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August 7, 2013When their second daughter was born, two years after the first, Laura and Paul* decided they would both take leave to care for their children. Laura took maternity leave for the first six months.

For the next four months, Dad took over. Paul cared for his infant daughter, encouraged the imaginative flights of his older daughter, and experimented in the kitchen. Today, he shares those early memories with the girls—deepening the bond that began with that early nurturing.

Laura continues to work for the same private sector employer, and Paul has advanced to a senior public sector position. Not only was his career not damaged by taking parental leave, but Paul also earned the respect—and probably the envy—of his colleagues.

And the girls consider both of their parents to be caregivers and role models.

Is this a golden example of the success of Canada’s maternity and parental leave system? Unfortunately it isn’t—it’s more an exceptional instance of government programs working in concert with corporate policies and supportive management to encourage strong employees to create a strong family.

Laura and Paul were fortunate that they both work for employers who offered generous top-up above and beyond the standard Employment Insurance (EI) benefits for maternity and parental leave.

In Canada, the EI system covers 55 percent of a mother’s salary for 15 weeks, to maximum of $44,200. An additional 35 weeks of parental leave can be used by either parent. Adoptive parents are also eligible for parental leave.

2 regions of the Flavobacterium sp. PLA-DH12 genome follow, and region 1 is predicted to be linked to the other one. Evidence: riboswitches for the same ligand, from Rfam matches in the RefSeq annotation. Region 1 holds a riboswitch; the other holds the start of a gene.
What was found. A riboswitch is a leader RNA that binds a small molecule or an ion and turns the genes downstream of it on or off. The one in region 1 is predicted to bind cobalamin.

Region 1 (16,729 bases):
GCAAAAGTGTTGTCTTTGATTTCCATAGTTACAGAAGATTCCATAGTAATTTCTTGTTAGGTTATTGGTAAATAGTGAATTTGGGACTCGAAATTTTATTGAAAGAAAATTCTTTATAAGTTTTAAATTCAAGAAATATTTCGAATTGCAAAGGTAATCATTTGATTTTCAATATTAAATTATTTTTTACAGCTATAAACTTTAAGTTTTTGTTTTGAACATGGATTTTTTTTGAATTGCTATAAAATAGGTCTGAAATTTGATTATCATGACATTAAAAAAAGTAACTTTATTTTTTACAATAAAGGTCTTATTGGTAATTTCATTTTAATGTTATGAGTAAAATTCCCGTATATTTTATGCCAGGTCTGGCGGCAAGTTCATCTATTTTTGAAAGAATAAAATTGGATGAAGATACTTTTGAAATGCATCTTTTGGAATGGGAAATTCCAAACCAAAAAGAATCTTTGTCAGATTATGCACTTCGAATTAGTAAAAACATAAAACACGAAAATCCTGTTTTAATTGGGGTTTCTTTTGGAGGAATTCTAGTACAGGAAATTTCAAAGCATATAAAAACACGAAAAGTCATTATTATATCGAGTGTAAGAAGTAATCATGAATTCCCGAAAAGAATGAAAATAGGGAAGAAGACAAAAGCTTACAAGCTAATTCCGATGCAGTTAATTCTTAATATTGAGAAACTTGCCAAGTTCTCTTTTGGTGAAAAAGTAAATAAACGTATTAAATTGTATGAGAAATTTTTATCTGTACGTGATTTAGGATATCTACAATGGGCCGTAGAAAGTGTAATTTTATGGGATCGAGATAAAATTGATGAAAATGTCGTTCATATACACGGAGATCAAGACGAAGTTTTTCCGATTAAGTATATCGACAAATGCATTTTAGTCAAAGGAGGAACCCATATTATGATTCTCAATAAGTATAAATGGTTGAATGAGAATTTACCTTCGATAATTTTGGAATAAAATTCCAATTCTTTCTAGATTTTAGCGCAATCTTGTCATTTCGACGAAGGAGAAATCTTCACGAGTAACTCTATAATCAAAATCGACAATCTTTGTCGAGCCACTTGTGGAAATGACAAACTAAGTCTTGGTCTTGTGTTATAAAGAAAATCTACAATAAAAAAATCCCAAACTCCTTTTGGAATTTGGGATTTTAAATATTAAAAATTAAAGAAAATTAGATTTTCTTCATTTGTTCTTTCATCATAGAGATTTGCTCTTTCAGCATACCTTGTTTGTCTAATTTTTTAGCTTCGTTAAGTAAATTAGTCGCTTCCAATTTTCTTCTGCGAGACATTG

Compared with many jurisdictions, Canada’s system is generous. And the parental leave provision has effectively encouraged fathers to take time to enjoy those early days of childhood. The number of fathers taking some leave leapt from 3 percent in 2000 to 20 percent in 2006 and 30 percent in 2010.

But as the numbers above demonstrate, fewer than half of new Canadian fathers take advantage of this incredible opportunity. Why not? For many couples, it’s an economic decision.

They simply cannot afford to lose significant income. Frequently, the father’s is the higher income, and forfeiting part of it would create a greater financial challenge.

As employers compete for top talent, however, some of them are considering expanding top-up for maternity and parental benefits. Although it’s hard to determine the proportion of Canadian employers who offer top-up benefits, Statistics Canada studies indicate that only one in five mothers were eligible for top-up in 2008.

The public sector and large firms are most likely to have top-up programs. Laura’s small firm is unusual in providing benefits to compete for talent in the largely public sector town where they live. The firm has learned that it’s more likely to keep its best people if it offers flexible work arrangements.

Who benefits? Paul would say that he benefits every day from the strong attachment that he established during the magical summer he spent with his girls. And his daughters understand that gender doesn’t have to dictate function—as their parents like to tell them, they can be anything except President of the United States (but certainly Prime Minister!) or a Catholic priest.

Best of all for Canadian business, Laura’s and Paul’s employers have kept strong performers who continue to grow professionally and are always ready to take on new challenges.

*Subjects’ names changed by request